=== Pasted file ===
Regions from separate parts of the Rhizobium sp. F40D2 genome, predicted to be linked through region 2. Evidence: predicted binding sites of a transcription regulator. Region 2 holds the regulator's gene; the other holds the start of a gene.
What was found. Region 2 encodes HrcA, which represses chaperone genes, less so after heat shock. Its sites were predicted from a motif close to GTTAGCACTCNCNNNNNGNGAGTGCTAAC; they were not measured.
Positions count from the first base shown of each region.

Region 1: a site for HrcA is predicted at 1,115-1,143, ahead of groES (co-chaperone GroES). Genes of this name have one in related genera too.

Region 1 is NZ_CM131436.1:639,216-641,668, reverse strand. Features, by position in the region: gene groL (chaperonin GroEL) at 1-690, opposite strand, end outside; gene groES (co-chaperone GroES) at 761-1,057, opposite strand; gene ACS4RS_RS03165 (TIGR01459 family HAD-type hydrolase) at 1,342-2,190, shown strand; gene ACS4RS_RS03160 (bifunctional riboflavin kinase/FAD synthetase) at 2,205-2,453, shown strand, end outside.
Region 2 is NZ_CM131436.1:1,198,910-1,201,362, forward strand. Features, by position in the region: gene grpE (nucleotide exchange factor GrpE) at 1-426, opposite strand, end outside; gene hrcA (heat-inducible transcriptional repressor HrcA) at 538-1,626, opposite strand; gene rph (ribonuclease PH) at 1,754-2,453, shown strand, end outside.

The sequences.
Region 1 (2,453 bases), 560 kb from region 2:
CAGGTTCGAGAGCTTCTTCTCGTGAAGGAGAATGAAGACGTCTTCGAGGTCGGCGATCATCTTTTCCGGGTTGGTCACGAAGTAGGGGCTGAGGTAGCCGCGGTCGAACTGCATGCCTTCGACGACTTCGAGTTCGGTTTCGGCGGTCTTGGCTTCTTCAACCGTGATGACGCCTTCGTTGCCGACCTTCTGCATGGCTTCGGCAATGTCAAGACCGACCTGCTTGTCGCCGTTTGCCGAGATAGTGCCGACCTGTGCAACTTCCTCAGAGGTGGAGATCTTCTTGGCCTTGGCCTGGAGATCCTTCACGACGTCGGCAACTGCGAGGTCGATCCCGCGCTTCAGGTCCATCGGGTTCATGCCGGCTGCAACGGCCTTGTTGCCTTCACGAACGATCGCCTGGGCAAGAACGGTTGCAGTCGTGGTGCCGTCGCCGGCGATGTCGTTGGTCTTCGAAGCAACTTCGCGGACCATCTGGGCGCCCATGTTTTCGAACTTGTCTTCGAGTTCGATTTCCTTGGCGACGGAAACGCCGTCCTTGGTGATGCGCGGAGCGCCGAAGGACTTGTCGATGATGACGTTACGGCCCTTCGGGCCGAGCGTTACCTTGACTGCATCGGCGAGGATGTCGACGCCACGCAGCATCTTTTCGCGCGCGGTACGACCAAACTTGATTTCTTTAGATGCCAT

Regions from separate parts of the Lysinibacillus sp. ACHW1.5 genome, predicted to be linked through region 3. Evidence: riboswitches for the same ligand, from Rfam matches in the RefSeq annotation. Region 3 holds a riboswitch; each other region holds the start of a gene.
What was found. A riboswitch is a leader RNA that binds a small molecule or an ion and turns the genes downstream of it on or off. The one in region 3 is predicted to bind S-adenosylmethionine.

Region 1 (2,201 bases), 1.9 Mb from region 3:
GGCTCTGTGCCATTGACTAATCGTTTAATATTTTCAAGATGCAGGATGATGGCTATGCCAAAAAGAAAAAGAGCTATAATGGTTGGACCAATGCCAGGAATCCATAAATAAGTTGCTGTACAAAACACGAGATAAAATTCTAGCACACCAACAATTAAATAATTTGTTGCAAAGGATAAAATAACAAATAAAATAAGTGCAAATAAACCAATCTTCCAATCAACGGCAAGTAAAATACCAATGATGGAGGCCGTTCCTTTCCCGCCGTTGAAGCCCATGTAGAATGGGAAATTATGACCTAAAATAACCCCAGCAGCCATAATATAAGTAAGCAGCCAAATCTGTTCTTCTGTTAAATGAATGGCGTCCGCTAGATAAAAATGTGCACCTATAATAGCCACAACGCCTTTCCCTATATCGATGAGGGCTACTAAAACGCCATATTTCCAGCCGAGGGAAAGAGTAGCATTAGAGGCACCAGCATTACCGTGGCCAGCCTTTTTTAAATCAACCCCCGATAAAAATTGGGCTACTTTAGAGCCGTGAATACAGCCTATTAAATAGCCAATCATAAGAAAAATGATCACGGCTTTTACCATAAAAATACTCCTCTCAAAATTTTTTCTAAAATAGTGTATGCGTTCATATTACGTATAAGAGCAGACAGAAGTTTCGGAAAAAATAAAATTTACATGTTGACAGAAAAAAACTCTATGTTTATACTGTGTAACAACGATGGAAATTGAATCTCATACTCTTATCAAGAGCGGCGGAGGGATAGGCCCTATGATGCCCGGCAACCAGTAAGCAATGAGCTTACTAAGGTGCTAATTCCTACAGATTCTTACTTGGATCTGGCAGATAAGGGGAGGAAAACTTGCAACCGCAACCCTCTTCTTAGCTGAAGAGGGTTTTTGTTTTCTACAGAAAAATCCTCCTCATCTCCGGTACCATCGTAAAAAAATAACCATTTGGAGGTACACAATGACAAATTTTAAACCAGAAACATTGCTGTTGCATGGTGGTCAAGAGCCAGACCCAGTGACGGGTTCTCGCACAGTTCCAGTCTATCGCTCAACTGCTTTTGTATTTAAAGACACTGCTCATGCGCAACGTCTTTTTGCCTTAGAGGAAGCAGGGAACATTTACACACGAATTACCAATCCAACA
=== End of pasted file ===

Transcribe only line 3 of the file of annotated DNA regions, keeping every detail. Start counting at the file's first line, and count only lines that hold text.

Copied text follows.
Positions count from the first base shown of each region.